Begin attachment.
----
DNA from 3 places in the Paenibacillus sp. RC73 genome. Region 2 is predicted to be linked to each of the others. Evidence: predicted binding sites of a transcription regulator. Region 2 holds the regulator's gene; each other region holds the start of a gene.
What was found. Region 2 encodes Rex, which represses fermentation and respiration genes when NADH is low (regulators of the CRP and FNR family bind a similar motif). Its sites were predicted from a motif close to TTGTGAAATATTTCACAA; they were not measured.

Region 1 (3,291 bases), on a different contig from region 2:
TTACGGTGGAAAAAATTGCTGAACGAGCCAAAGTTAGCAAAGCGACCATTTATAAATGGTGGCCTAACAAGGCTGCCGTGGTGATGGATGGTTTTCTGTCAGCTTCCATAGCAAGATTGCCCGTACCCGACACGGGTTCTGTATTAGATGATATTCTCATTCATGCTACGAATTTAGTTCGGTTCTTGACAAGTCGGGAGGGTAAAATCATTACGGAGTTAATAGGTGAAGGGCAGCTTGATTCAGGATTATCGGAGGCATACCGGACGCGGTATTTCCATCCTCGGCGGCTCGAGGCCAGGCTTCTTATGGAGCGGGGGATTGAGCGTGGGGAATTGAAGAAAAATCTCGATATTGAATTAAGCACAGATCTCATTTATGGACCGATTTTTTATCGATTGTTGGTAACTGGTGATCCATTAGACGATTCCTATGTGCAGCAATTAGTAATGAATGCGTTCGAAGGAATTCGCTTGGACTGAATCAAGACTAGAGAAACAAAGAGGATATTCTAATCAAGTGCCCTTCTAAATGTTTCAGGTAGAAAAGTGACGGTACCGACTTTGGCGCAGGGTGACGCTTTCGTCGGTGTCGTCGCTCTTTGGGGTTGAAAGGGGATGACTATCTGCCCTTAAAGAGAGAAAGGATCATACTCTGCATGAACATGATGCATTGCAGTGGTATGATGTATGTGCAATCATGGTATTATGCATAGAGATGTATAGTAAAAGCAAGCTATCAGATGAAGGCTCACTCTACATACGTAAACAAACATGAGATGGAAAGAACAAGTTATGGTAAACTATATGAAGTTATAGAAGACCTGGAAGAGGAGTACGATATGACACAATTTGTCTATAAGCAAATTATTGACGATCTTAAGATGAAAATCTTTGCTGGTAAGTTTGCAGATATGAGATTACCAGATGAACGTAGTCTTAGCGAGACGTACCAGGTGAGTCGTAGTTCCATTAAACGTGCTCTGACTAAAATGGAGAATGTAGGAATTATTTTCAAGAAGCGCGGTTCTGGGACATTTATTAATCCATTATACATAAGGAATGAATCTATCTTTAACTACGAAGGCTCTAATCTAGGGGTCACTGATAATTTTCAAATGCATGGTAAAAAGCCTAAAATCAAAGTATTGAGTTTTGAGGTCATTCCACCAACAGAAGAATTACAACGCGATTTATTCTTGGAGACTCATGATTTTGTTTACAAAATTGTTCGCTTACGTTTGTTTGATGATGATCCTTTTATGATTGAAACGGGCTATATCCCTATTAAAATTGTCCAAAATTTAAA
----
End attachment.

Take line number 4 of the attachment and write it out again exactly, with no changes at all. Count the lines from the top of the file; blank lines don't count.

TTACGGTGGAAAAAATTGCTGAACGAGCCAAAGTTAGCAAAGCGACCATTTATAAATGGTGGCCTAACAAGGCTGCCGTGGTGATGGATGGTTTTCTGTCAGCTTCCATAGCAAGATTGCCCGTACCCGACACGGGTTCTGTATTAGATGATATTCTCATTCATGCTACGAATTTAGTTCGGTTCTTGACAAGTCGGGAGGGTAAAATCATTACGGAGTTAATAGGTGAAGGGCAGCTTGATTCAGGATTATCGGAGGCATACCGGACGCGGTATTTCCATCCTCGGCGGCTCGAGGCCAGGCTTCTTATGGAGCGGGGGATTGAGCGTGGGGAATTGAAGAAAAATCTCGATATTGAATTAAGCACAGATCTCATTTATGGACCGATTTTTTATCGATTGTTGGTAACTGGTGATCCATTAGACGATTCCTATGTGCAGCAATTAGTAATGAATGCGTTCGAAGGAATTCGCTTGGACTGAATCAAGACTAGAGAAACAAAGAGGATATTCTAATCAAGTGCCCTTCTAAATGTTTCAGGTAGAAAAGTGACGGTACCGACTTTGGCGCAGGGTGACGCTTTCGTCGGTGTCGTCGCTCTTTGGGGTTGAAAGGGGATGACTATCTGCCCTTAAAGAGAGAAAGGATCATACTCTGCATGAACATGATGCATTGCAGTGGTATGATGTATGTGCAATCATGGTATTATGCATAGAGATGTATAGTAAAAGCAAGCTATCAGATGAAGGCTCACTCTACATACGTAAACAAACATGAGATGGAAAGAACAAGTTATGGTAAACTATATGAAGTTATAGAAGACCTGGAAGAGGAGTACGATATGACACAATTTGTCTATAAGCAAATTATTGACGATCTTAAGATGAAAATCTTTGCTGGTAAGTTTGCAGATATGAGATTACCAGATGAACGTAGTCTTAGCGAGACGTACCAGGTGAGTCGTAGTTCCATTAAACGTGCTCTGACTAAAATGGAGAATGTAGGAATTATTTTCAAGAAGCGCGGTTCTGGGACATTTATTAATCCATTATACATAAGGAATGAATCTATCTTTAACTACGAAGGCTCTAATCTAGGGGTCACTGATAATTTTCAAATGCATGGTAAAAAGCCTAAAATCAAAGTATTGAGTTTTGAGGTCATTCCACCAACAGAAGAATTACAACGCGATTTATTCTTGGAGACTCATGATTTTGTTTACAAAATTGTTCGCTTACGTTTGTTTGATGATGATCCTTTTATGATTGAAACGGGCTATATCCCTATTAAAATTGTCCAAAATTTAAA